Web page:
• Physics-based modeling
    • Complex integrated simulations
  2. Provides a linkage to and support for managers and hydrologic applications
    • Critical high speed hardware
    • Immediate open access to large volumes of data and the necessary interface & software to accomplish the work


      • Abdallah, Adel, Rosenberg, David E. WaM-DaM: A Relational Model to Organize and Synthesize Disparate Systems Water Management Data. Environmental Modeling & Software.
      • Dolder, H., N. Jones, and E.J. Nelson, “A simple methodology for using pre-computed hydrologic models in flood forecasting with uniform rainfall and soil moisture pattern.” Journal of Hydrologic Engineering. May 18, 2015. DOI:10.1061/(ASCE)HE.1943-5584.0001232
      • Goharian, E., Burian, S., Bardsley, T., and Strong, C. (2014). “Developing a new method to evaluate vulnerability of reservoirs under climate change Impact in water supply systems.” Journal of Water Resources Planning and Management, under review.
      • Jones, Norm; Nelson, Jim; Swain, Nathan; Christensen, Scott; Tarboton, David; Dash, Pabitra. Tethys: A Software Framework for Web-Based Modeling and Decision Support Applications. International Environmental Modelling and Software Society (iEMSs). 2014, San Diego, California.
      • Perez, J., Swain, N. R., Dolder, H., Christensen, S. D., Snow, A., Nelson, & E., Jones, N. “From Global to Local: Providing Actionable Flood Forecast Information in a Cloud-Based Computing Environment.” Journal of American Water Resources Association. (Submitted).
      • Smith K, Strong C, Wang S. 2015. Connectivity between historical Great Basin precipitation and Pacific Ocean variability: A CMIP5 model evaluation. Journal of Climate doi: (In Press)
      • Snow, A. D., Christensen, S. D., Swain, N. R., Nelson, E. J., Ames, D. P., Jones, N. L., Ding, D., Noman, N., David, C. H., & Pappenberger, F. “A New High-Resolution National-Scale Hydrologic Forecast Model and Dataset.” Journal of American Water Resources Association. (Submitted).
      • Strong, C., Kochanski, A., and Crosman, E. (2014). “A slab model of the Great Salt Lake for regional climate simulation.” Journal of Advances in Modeling Earth Systems. DOI: 10.1002/2014MS000305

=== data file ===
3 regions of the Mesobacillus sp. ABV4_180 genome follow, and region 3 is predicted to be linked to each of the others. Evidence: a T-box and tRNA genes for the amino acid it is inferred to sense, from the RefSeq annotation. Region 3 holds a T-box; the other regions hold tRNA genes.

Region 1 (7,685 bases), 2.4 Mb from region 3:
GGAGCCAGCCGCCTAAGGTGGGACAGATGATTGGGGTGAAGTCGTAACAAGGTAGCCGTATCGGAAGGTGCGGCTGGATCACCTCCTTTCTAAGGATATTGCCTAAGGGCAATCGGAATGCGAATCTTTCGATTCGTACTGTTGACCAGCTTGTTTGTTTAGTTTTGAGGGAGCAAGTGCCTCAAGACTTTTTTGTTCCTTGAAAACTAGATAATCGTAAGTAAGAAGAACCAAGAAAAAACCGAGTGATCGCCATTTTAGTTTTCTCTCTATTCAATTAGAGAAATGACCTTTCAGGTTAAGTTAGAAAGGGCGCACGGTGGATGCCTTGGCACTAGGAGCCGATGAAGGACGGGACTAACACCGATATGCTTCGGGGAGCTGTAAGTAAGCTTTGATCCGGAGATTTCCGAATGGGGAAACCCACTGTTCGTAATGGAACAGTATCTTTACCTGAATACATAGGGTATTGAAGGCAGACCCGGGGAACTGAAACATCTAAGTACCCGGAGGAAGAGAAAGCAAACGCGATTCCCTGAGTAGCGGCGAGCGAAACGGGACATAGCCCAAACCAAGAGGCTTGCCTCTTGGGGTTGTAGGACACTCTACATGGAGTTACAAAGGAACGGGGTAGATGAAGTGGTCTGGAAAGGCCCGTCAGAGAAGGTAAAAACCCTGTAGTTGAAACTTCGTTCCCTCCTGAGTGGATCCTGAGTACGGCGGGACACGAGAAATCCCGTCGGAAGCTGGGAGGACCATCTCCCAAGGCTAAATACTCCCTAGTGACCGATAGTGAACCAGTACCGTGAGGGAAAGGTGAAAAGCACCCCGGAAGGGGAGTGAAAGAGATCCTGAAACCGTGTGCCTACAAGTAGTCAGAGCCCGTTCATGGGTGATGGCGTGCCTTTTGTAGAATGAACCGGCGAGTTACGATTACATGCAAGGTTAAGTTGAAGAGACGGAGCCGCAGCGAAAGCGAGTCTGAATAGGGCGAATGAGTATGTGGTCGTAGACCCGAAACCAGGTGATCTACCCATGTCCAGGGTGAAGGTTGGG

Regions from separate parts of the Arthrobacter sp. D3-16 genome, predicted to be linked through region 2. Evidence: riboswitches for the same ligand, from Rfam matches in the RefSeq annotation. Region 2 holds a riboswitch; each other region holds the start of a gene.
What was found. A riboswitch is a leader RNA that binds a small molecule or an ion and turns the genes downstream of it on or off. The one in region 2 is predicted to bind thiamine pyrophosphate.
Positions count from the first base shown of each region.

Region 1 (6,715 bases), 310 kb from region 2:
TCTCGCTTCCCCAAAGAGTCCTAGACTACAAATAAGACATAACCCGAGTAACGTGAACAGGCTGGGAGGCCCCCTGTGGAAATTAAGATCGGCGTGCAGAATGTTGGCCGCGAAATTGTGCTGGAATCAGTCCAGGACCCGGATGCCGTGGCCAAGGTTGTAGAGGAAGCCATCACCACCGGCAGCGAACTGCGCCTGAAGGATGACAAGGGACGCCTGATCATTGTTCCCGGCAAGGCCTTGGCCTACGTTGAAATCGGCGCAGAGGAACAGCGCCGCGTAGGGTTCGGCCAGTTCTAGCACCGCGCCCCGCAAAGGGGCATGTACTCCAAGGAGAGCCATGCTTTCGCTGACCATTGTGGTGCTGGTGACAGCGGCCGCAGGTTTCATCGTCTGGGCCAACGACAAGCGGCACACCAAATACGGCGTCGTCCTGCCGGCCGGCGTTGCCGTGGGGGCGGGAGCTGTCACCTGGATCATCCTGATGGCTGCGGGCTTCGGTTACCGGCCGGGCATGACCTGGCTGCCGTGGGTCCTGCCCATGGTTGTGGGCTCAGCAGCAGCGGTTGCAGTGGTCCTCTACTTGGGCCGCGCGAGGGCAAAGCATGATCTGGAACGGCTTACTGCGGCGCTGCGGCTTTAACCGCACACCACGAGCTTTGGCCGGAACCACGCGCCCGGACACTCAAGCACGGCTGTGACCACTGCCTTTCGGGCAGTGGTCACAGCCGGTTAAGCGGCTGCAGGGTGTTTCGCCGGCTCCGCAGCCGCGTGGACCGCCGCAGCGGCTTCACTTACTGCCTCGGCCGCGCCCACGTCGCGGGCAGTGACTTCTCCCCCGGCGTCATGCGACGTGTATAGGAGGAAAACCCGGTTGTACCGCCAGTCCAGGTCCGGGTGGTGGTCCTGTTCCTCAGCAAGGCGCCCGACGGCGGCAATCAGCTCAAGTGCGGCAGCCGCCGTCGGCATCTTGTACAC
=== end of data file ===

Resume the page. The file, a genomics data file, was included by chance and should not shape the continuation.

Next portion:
• Swain, N. R., Latu, K., Christensen, S. D., Jones, N. L., Nelson, E. J., Ames, D. P., & Williams, G. P. (2015). “A review of open source software solutions for developing water resources web applications.” Environmental Modelling & Software, 67, 108-117. DOI:10.1016/j.envsoft.2015.01.014
      • Swain, N. R., Christensen, S. D., Snow, A., Dolder, H. Goharian, E., Anderson, J., Jones, N. L., Nelson, E. J., Ames, D. P., & Burian, S. J. “The Design and Implementation of an Open Source Platform for Water Resources Web App Development.” Environmental Modelling & Software. (Submitted).
      • Zahmatkesh, Z., Karamouz, M., Tavakol-Davani, H., Goharian, E., and Burian, S.J. “Modifications of urban stormwater runoff caused by precipitation changes based on CMIP5 climate projections.” Journal of Hydrologic Engineering, under review.
      • Ao, S. I., O. Castillo. C. C. Douglas, D. D. Feng, and J.-A Lee (eds.), International MultiConference of Engineers and Computer Scientists 2015, Hong Kong, 18-20 March, 2015, Proceedings (2 volumes), International Association of Engineers (IAENG), Hong Kong, 2015.
      • Fabiano, E., M. Seo, X. Wu, and C. C. Douglas, OpenDBDDAS Toolkit: Secure MapReduce and Hadoop-like Systems, Procedia Computer Science, 51 (2015), pp. 1675-1684.
      • Lai, W., F.L. Ogden, R.C. Steinke, and C.A. Talbot, 2015. An efficient and guaranteed stable numerical method for continuous modeling of infiltration and redistribution with a shallow dynamic water table, Water Resour. Res., DOI:10.1002/2014WR016487.
      • Lai, W., and F.L. Ogden, 2015. A Mass-Conservative Finite Volume Predictor-Corrector Solution of the 1D Richards' Equation, J. Hydrol., DOI: 10.1016/j.jhydrol.2015.01.053.
      • Ogden, F.L., W. Lai, R.C. Steinke, J. Zhu, C.A. Talbot and J.L. Wilson, 2015. A new general 1-D vadose zone solution method. Water Resour. Res. 52, doi:10.1002/2015WR017126.
      • Ogden, F.L., W. Lai, R.C. Steinke, and J. Zhu, 2015, Validation of finite water-content vadose zone dynamics method using column experiment with a moving water table and applied surface flux. Water Resour. Res., 51, doi:10.1002/2014WR016454.
      • Seo, M., C. C. Douglas, F. L. Ogden, M. Allen, and J. Zhu, 2015. A Reliable and Computationally Efficient Alternative to the One Dimensional Richards Equation for Variably Saturated Flow in Soils, SIAM Journal on Numerical Analysis, (in review).
      • Xie, J., R. Cools, C. C. Douglas, and W. Zhang (eds.), Data Intensive Scientific Discovery, Shanghai University Press, 2014.
      • Ogden, F.L., W. Lai, R.C. Steinke, J. Zhu, C.A. Talbot and J.L. Wilson, 2015. A new general 1-D vadose zone solution method. Water Resour. Res. 52, doi:10.1002/2015WR017126.